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wrote:

If the signal is strong enough. Some places you can even get something with no antenna connected.

During the late seventies, I was living in an apartment building that had an antenna with a distribution amplifier (a big one using tubes) with a connection to each apartment. That amp was still working even though no one was using it.

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Mark Lloyd
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Thanks everyone for the info. One piece is still missing (at least for me) - how do you actually strip a clean cut twin-lead wire? Beachcomber's retelling of his father's method - burn everything around the wires - sounds good, except that if I do that in the basement (where the wire terminates and air circulation is minimal) - the resulting smell will probably be grounds for divorce and a major violation of zoning regulations :)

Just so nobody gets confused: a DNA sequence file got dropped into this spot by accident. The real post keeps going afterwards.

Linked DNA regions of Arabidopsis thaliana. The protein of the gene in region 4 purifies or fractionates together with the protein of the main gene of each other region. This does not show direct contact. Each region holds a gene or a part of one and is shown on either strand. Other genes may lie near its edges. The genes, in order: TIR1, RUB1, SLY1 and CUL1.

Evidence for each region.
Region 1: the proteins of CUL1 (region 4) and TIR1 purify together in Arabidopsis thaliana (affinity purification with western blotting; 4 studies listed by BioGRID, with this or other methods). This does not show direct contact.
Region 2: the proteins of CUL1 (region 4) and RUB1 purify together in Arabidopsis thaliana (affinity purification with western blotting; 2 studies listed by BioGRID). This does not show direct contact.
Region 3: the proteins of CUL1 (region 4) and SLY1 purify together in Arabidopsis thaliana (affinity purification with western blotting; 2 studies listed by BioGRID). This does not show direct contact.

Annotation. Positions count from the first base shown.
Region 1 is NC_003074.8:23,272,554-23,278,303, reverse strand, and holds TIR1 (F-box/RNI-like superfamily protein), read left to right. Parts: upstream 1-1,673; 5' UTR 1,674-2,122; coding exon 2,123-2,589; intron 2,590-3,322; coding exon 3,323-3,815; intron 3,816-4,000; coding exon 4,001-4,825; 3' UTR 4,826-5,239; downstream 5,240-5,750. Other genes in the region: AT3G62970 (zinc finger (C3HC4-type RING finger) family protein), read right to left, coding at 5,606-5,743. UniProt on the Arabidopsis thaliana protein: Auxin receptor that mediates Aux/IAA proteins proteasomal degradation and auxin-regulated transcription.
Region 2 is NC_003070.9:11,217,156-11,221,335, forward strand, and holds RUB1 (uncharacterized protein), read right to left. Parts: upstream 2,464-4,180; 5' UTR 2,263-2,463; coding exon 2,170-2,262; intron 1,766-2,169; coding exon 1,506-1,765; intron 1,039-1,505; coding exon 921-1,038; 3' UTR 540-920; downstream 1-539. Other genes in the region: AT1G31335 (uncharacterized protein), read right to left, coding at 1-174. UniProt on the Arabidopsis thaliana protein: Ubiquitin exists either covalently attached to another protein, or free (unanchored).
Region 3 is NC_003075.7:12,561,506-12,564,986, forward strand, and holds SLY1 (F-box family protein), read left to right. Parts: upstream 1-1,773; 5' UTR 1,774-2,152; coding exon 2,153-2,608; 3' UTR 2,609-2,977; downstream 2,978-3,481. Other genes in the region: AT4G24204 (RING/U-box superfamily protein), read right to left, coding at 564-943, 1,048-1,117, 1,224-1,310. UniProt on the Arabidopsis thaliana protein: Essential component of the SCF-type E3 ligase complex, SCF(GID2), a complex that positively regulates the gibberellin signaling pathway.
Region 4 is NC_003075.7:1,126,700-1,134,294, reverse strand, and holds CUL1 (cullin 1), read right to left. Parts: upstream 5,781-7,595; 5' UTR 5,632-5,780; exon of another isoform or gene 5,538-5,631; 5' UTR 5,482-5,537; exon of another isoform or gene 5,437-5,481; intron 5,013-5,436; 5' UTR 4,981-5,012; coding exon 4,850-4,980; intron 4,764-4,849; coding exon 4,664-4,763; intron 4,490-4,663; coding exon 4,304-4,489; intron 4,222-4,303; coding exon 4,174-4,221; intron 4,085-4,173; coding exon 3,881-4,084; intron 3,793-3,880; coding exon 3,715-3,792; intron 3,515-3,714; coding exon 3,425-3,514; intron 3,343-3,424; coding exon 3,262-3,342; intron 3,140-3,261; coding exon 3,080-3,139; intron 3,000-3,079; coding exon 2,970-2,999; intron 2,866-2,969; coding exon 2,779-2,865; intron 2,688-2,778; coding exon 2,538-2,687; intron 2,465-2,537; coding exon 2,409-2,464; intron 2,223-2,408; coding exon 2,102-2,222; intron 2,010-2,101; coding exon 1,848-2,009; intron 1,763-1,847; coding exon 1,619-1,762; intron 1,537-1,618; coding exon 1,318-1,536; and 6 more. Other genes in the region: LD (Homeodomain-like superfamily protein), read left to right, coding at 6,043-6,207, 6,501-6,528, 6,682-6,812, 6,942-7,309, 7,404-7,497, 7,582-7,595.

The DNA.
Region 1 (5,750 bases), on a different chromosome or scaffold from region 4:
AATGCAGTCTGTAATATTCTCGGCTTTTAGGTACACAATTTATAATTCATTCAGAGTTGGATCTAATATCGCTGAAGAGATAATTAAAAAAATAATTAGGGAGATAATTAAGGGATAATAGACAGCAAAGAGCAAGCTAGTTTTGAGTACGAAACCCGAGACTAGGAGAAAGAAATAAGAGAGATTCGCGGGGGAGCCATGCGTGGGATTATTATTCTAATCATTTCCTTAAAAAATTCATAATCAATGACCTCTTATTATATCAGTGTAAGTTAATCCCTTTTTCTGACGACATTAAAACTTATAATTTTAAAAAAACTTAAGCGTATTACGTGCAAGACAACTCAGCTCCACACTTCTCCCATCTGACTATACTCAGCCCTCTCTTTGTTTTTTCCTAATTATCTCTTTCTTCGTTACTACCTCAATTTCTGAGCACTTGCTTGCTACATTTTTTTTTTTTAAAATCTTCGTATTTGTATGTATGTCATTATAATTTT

Nevertheless, I'm willing to use that method as a last resort. Question - is it actually the last resort?
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snipped-for-privacy@gmail.com wrote:

Hi...
Not only smell, but lots of smoke :)
Back in the good old days (around the time sunshine was invented) I would have done it in your house by putting the lead flat on top of something hard and not important... the top of my caddy, perhaps). Then with a knife I'd cut a slit clean through it alongside each of the wires for an inch or so. Next fold back the resulting center piece and cut it off. Now you're left with what for all practical purposes is just two separate wires, easily strippable with side cutters or your knife.